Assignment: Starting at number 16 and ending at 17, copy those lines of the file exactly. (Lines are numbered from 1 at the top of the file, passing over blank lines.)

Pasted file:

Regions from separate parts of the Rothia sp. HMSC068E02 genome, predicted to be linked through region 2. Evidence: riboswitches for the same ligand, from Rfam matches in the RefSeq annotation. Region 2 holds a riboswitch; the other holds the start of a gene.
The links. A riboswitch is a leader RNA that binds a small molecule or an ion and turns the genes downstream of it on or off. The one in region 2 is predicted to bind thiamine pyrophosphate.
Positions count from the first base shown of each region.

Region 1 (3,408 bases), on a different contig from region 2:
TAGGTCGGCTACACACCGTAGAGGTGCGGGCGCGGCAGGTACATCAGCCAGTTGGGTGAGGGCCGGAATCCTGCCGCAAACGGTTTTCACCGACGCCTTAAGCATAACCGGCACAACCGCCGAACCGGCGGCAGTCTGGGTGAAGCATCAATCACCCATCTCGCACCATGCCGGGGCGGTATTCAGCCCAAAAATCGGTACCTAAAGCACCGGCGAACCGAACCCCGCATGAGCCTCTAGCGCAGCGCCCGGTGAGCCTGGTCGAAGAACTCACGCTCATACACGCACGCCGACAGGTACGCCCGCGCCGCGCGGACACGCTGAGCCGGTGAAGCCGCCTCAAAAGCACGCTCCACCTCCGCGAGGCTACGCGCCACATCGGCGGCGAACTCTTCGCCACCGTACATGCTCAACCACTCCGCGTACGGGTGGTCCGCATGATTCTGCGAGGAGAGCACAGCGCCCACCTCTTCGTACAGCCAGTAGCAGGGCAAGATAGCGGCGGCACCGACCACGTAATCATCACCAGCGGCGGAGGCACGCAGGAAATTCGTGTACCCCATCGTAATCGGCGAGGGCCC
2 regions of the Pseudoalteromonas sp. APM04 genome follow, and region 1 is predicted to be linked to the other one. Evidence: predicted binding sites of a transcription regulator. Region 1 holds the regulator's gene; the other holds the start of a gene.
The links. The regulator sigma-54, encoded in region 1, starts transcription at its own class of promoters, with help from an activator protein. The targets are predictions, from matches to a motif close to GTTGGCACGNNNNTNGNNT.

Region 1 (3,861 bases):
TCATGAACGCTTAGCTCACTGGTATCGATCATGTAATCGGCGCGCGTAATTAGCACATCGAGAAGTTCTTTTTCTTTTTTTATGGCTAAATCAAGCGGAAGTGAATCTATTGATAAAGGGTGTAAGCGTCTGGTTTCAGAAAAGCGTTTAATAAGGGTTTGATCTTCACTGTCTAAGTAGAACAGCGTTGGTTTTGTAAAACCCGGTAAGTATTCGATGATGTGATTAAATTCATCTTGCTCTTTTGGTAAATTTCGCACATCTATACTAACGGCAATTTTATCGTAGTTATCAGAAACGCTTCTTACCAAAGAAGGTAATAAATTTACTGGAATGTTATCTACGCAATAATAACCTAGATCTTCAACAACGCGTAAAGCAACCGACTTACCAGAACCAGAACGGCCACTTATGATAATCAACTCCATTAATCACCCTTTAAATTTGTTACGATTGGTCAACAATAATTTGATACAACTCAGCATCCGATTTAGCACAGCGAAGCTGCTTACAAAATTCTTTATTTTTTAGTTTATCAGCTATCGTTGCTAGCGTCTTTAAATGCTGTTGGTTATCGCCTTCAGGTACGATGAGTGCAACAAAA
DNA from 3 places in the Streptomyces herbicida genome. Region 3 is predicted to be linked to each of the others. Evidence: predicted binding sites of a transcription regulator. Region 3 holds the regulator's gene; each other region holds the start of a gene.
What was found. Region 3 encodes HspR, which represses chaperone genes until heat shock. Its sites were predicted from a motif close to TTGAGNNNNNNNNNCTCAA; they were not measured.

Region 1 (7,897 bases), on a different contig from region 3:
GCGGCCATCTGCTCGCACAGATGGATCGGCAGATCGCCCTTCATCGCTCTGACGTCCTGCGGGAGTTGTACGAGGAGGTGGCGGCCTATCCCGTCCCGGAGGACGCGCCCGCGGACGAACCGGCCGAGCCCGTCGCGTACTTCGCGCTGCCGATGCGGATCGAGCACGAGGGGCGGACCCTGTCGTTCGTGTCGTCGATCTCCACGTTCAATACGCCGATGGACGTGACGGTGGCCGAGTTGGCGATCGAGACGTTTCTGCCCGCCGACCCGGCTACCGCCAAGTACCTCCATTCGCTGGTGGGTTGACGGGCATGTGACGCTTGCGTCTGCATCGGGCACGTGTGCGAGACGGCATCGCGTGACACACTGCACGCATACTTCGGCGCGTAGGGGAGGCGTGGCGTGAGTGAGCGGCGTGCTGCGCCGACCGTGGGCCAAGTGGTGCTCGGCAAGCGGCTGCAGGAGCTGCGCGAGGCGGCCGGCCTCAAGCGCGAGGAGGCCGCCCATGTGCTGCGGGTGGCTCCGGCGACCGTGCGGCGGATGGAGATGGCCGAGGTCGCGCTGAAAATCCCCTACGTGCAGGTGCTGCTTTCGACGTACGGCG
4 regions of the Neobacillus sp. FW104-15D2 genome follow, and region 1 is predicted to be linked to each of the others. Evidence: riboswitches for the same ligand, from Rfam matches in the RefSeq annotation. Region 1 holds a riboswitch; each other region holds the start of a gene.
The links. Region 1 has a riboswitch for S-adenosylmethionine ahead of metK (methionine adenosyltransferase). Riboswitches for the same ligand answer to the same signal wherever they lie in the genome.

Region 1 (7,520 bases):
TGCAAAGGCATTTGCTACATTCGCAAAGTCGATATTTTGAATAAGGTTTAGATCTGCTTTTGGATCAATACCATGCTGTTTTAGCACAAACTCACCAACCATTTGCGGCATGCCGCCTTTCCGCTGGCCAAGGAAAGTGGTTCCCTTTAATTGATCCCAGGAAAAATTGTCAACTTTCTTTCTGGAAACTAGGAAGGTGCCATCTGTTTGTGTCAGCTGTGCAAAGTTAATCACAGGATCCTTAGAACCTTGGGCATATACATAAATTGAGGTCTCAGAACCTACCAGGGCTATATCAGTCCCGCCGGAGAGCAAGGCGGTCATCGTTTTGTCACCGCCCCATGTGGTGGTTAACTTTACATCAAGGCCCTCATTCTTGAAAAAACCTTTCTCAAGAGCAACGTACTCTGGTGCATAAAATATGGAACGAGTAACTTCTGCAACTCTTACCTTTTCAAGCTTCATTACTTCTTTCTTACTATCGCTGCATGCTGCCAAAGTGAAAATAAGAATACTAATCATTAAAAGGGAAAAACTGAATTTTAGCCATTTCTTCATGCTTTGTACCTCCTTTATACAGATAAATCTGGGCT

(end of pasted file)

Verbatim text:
Region 1 (7,520 bases):
TGCAAAGGCATTTGCTACATTCGCAAAGTCGATATTTTGAATAAGGTTTAGATCTGCTTTTGGATCAATACCATGCTGTTTTAGCACAAACTCACCAACCATTTGCGGCATGCCGCCTTTCCGCTGGCCAAGGAAAGTGGTTCCCTTTAATTGATCCCAGGAAAAATTGTCAACTTTCTTTCTGGAAACTAGGAAGGTGCCATCTGTTTGTGTCAGCTGTGCAAAGTTAATCACAGGATCCTTAGAACCTTGGGCATATACATAAATTGAGGTCTCAGAACCTACCAGGGCTATATCAGTCCCGCCGGAGAGCAAGGCGGTCATCGTTTTGTCACCGCCCCATGTGGTGGTTAACTTTACATCAAGGCCCTCATTCTTGAAAAAACCTTTCTCAAGAGCAACGTACTCTGGTGCATAAAATATGGAACGAGTAACTTCTGCAACTCTTACCTTTTCAAGCTTCATTACTTCTTTCTTACTATCGCTGCATGCTGCCAAAGTGAAAATAAGAATACTAATCATTAAAAGGGAAAAACTGAATTTTAGCCATTTCTTCATGCTTTGTACCTCCTTTATACAGATAAATCTGGGCT